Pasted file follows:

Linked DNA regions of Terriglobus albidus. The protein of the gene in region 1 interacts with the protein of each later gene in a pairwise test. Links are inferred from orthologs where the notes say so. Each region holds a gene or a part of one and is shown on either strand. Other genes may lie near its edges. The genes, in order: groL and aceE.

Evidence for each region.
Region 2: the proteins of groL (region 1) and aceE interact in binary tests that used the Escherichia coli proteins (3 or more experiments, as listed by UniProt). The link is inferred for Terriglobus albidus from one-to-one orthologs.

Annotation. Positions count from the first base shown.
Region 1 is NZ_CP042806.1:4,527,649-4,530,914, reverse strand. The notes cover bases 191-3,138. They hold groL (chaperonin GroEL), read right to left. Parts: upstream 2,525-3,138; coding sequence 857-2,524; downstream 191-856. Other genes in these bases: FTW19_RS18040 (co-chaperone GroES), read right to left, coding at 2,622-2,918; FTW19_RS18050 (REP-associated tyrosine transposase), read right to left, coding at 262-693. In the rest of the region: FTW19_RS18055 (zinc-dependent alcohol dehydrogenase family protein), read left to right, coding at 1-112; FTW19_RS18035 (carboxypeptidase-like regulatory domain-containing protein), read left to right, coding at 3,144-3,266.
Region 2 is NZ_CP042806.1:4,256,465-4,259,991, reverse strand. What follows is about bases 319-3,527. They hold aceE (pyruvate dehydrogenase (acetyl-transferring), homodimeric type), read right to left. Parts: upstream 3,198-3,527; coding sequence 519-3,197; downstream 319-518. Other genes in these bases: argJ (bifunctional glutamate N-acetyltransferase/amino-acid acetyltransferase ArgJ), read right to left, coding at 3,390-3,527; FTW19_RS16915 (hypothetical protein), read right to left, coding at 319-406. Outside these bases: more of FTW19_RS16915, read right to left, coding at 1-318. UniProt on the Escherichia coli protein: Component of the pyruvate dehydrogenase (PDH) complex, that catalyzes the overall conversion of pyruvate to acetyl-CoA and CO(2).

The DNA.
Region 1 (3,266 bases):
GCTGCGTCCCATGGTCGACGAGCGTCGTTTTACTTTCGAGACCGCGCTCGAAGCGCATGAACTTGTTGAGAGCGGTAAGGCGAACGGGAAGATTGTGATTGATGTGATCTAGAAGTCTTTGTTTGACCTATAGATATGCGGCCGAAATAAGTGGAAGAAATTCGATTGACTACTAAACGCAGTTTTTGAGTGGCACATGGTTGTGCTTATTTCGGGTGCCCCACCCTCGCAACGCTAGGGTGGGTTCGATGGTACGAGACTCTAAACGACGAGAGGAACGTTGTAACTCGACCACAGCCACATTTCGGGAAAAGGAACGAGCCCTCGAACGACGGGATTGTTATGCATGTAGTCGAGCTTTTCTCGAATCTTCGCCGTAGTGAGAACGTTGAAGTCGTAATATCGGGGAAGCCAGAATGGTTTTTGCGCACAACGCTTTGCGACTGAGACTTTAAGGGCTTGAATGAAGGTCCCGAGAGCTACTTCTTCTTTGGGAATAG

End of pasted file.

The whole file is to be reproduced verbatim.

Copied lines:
Linked DNA regions of Terriglobus albidus. The protein of the gene in region 1 interacts with the protein of each later gene in a pairwise test. Links are inferred from orthologs where the notes say so. Each region holds a gene or a part of one and is shown on either strand. Other genes may lie near its edges. The genes, in order: groL and aceE.

Evidence for each region.
Region 2: the proteins of groL (region 1) and aceE interact in binary tests that used the Escherichia coli proteins (3 or more experiments, as listed by UniProt). The link is inferred for Terriglobus albidus from one-to-one orthologs.

Annotation. Positions count from the first base shown.
Region 1 is NZ_CP042806.1:4,527,649-4,530,914, reverse strand. The notes cover bases 191-3,138. They hold groL (chaperonin GroEL), read right to left. Parts: upstream 2,525-3,138; coding sequence 857-2,524; downstream 191-856. Other genes in these bases: FTW19_RS18040 (co-chaperone GroES), read right to left, coding at 2,622-2,918; FTW19_RS18050 (REP-associated tyrosine transposase), read right to left, coding at 262-693. In the rest of the region: FTW19_RS18055 (zinc-dependent alcohol dehydrogenase family protein), read left to right, coding at 1-112; FTW19_RS18035 (carboxypeptidase-like regulatory domain-containing protein), read left to right, coding at 3,144-3,266.
Region 2 is NZ_CP042806.1:4,256,465-4,259,991, reverse strand. What follows is about bases 319-3,527. They hold aceE (pyruvate dehydrogenase (acetyl-transferring), homodimeric type), read right to left. Parts: upstream 3,198-3,527; coding sequence 519-3,197; downstream 319-518. Other genes in these bases: argJ (bifunctional glutamate N-acetyltransferase/amino-acid acetyltransferase ArgJ), read right to left, coding at 3,390-3,527; FTW19_RS16915 (hypothetical protein), read right to left, coding at 319-406. Outside these bases: more of FTW19_RS16915, read right to left, coding at 1-318. UniProt on the Escherichia coli protein: Component of the pyruvate dehydrogenase (PDH) complex, that catalyzes the overall conversion of pyruvate to acetyl-CoA and CO(2).

The DNA.
Region 1 (3,266 bases):
GCTGCGTCCCATGGTCGACGAGCGTCGTTTTACTTTCGAGACCGCGCTCGAAGCGCATGAACTTGTTGAGAGCGGTAAGGCGAACGGGAAGATTGTGATTGATGTGATCTAGAAGTCTTTGTTTGACCTATAGATATGCGGCCGAAATAAGTGGAAGAAATTCGATTGACTACTAAACGCAGTTTTTGAGTGGCACATGGTTGTGCTTATTTCGGGTGCCCCACCCTCGCAACGCTAGGGTGGGTTCGATGGTACGAGACTCTAAACGACGAGAGGAACGTTGTAACTCGACCACAGCCACATTTCGGGAAAAGGAACGAGCCCTCGAACGACGGGATTGTTATGCATGTAGTCGAGCTTTTCTCGAATCTTCGCCGTAGTGAGAACGTTGAAGTCGTAATATCGGGGAAGCCAGAATGGTTTTTGCGCACAACGCTTTGCGACTGAGACTTTAAGGGCTTGAATGAAGGTCCCGAGAGCTACTTCTTCTTTGGGAATAG